The Grand has some calmer water where we can all get the canoes together and chat and once in a while there are little rapids which are also super fun to canoe through. We stop for lunch, the sun is out and some decides to go for a swim. We all know that ahead lies the mighty Princess rapids. Once we get there, everyone decides if they want to canoe the rapids or take the back run. Some make it without flipping, some flip their canoe, some will jump into the rapids and swim down. We are having a BLAST! This is so much fun! It is almost as much fun to watch the others come down the rapids as it is to go down it. Some canoe down the rapids a second time. We finish our trip at the bridges and head down to the beach on the Gesgapegiag reserve.
After setting up our tent and rebuilding our camp, everybody gets ready for a special activity: a native traditional sweat lodge. Peewee will guide everyone throught the process and explain the signification and the tradition of the sweat lodge. It is a time to purify both the body and the soul. It is a time to reflect and pray in our heart and relax and warm up our muscles. Everyone enjoyed it and feels the benefits of this activity. Upon return to the camp, we can all feel that the energy has changed, it is peace and harmony, beauty and… hunger! Thanks to Marc-the-chef, we had an amazing supper of salmon and rice. We lit a giant bombfire by the beach and chilled out until time for bed. We did not heard anyone talking or giggling that night.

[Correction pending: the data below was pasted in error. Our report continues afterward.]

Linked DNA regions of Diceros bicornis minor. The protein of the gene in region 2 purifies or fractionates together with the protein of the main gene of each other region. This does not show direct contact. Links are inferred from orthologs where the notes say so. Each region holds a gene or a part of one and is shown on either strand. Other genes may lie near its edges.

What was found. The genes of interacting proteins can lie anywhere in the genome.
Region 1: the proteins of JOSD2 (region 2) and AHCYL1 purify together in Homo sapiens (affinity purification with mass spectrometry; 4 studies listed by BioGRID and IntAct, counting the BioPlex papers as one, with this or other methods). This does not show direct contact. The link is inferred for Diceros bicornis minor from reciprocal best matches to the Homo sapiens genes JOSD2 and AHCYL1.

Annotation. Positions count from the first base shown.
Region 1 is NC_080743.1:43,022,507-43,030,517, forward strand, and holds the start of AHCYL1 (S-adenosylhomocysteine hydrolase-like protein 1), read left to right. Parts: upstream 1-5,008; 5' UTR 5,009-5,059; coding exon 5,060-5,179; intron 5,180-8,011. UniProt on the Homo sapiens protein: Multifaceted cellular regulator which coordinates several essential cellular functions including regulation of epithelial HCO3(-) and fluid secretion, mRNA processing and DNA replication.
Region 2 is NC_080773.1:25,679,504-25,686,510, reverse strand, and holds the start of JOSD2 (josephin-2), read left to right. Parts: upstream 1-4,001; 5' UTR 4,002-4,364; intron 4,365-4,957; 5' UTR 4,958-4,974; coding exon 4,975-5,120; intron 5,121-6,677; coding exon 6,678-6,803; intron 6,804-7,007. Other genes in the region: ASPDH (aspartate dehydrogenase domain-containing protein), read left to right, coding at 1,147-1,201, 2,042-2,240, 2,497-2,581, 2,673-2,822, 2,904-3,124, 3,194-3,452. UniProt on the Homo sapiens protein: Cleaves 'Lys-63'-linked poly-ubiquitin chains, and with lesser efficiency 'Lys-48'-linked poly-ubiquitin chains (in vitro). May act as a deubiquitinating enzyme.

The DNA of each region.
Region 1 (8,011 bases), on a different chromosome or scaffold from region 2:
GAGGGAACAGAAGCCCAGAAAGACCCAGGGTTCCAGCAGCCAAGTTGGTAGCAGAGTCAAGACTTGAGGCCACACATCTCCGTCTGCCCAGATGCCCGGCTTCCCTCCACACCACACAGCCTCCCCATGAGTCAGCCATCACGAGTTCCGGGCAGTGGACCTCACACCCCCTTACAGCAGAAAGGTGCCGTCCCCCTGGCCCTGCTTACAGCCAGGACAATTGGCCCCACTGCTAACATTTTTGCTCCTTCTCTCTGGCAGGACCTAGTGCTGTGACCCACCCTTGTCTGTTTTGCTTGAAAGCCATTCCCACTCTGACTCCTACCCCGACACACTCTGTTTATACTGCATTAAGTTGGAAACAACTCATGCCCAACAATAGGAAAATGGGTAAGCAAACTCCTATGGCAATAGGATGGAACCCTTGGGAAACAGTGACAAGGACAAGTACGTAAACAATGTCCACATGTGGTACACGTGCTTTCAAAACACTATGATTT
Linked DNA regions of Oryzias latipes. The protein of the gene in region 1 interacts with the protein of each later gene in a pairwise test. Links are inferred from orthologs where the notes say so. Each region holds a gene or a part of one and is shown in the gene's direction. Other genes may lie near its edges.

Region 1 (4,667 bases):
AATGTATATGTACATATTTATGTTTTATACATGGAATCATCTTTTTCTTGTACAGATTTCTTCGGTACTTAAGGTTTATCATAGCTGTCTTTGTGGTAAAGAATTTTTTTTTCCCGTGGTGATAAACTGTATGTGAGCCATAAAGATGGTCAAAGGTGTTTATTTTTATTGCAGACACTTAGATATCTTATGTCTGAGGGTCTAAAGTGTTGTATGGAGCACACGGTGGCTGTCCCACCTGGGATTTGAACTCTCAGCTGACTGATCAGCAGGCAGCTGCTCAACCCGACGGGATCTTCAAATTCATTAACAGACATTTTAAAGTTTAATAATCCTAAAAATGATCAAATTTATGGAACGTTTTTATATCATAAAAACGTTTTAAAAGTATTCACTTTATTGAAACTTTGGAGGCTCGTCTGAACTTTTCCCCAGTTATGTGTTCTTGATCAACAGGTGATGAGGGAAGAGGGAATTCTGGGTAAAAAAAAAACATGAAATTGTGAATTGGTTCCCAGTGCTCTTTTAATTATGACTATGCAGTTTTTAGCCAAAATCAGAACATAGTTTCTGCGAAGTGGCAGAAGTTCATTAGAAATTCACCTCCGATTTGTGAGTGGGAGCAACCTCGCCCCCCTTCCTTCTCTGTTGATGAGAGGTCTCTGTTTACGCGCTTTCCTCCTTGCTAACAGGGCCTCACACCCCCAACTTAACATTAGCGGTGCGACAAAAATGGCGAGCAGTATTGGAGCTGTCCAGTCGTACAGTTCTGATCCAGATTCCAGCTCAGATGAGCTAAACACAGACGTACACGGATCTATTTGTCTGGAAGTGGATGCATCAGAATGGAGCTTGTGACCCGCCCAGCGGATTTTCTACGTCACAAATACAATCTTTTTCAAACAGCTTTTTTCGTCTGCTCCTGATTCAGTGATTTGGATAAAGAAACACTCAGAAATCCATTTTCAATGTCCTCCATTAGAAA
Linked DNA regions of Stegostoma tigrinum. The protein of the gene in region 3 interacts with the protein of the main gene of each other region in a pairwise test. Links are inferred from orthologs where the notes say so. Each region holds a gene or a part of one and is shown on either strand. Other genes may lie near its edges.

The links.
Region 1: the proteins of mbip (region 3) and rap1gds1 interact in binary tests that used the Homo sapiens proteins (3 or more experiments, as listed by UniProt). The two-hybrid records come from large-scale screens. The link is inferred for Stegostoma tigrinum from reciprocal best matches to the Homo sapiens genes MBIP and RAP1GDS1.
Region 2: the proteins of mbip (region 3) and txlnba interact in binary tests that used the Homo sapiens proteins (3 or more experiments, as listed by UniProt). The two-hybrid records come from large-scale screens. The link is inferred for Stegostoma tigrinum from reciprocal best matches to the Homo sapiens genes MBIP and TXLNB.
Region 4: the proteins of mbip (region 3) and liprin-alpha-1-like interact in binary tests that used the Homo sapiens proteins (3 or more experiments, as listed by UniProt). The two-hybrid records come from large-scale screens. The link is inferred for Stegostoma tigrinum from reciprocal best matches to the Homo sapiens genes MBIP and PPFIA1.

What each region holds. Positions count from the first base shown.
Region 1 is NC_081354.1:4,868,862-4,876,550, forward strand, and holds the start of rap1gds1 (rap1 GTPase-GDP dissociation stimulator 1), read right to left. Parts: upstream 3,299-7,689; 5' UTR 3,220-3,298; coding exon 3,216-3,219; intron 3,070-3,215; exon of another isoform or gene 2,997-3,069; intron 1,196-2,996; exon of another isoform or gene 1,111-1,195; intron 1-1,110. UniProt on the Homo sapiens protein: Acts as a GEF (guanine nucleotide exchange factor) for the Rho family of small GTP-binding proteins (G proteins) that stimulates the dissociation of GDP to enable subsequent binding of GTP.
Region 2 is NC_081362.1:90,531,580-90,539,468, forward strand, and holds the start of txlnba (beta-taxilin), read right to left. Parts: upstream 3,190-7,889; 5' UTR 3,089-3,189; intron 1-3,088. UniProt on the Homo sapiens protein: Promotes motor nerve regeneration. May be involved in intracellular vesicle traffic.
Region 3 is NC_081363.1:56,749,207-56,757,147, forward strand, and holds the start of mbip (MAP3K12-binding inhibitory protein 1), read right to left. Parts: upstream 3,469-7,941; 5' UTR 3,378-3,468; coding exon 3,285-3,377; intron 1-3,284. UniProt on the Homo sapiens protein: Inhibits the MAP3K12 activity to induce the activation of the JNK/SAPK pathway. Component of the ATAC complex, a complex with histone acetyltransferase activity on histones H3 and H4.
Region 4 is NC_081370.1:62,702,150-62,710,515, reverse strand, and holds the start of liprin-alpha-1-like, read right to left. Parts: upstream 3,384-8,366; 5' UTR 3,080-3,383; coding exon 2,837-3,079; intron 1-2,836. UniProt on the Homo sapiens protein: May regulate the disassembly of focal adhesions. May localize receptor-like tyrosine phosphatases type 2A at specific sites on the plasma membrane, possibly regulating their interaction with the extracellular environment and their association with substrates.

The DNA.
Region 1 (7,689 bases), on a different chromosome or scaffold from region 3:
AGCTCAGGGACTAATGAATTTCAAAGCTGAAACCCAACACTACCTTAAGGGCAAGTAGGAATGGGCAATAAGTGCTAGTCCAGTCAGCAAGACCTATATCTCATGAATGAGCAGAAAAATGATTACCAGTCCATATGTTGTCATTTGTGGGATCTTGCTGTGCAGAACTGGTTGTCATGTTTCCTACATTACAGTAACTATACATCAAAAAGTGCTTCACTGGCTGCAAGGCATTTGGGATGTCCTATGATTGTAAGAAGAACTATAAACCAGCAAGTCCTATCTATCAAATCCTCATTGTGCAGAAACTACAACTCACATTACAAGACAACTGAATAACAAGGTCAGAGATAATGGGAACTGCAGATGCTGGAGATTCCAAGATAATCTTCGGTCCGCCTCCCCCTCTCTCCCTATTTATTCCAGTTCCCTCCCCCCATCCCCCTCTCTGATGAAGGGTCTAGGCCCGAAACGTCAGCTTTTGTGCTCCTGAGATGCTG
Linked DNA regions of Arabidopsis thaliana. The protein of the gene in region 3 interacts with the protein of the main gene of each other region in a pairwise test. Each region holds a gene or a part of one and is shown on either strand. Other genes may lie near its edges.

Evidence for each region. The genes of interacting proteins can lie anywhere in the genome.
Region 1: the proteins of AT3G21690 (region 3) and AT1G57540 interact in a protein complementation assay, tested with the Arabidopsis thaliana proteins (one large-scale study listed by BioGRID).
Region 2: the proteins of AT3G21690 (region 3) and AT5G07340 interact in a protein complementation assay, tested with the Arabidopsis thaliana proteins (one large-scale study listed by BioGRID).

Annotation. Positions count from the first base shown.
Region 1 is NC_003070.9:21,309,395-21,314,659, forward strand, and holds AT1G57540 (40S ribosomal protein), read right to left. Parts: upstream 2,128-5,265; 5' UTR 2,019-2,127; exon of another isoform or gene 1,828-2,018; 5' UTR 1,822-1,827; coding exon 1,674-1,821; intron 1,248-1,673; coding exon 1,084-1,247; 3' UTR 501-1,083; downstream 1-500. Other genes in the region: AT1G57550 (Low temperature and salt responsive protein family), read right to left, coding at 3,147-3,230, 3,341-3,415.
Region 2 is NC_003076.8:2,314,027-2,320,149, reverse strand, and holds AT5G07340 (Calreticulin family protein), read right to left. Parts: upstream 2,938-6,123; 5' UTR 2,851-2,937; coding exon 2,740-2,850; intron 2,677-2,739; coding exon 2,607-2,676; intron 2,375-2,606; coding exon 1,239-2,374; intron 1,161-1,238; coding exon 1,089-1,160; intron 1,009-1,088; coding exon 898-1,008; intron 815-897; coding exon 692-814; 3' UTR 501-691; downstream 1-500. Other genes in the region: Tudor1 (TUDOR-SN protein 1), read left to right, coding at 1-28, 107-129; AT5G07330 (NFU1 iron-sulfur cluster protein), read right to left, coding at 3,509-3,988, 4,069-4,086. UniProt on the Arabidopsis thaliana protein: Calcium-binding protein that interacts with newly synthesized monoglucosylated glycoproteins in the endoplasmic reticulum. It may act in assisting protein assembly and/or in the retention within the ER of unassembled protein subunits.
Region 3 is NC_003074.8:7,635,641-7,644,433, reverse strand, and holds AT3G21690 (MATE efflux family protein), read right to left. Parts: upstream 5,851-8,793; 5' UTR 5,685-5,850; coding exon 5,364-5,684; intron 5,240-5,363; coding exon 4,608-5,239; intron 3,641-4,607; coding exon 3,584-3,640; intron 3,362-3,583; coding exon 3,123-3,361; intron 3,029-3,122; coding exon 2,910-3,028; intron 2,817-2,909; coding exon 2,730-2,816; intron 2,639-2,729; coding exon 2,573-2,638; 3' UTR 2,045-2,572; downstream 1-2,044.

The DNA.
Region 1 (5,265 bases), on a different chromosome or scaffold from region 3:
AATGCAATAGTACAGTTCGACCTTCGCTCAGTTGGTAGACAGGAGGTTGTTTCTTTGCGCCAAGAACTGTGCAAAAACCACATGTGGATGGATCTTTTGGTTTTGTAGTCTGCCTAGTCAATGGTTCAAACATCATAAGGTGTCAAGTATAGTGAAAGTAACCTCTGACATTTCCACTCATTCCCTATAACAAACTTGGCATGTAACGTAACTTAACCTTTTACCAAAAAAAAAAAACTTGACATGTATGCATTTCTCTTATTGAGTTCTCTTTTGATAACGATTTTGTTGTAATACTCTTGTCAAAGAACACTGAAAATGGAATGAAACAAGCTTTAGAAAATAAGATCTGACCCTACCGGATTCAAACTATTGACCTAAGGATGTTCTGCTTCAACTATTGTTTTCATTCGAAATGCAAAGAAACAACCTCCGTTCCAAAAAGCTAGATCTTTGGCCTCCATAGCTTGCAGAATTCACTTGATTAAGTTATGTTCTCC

Friday, August 5
This is our last day of camp. Getting up is painful but we all push ourselves knowing that we are fishing Zhe Grand Cascapedia, the greatest of all river. This is the chance to catch a salmon, this is the last chance this week. This is IT. The sky is clear, the sun is out, we head up to the Society’s office to catch our daily passes and drive to the Salmon branch. Once there, we split into teams and dispatch everyone. We will fish untill 12:00 and go down back to the Society’s office for lunch, the final meeting and goodbyes.
Simon rose a salmon, Ryan caught a big trout, the Ladies and Desmond fished for most of the morning.
The drive down is quieter. No loud music, not much talking. We are exhausted and happy. What a great experience, what a great week! We did not caught salmon!? So what?! This week, we learned fly fishing, we made friends, we lived the outdoor life, we visited beautiful rivers, we defeated the rain, we saw some action, we proved to ourselves that we were real sportsmans. We have the rest of our lives to catch salmon. We are young.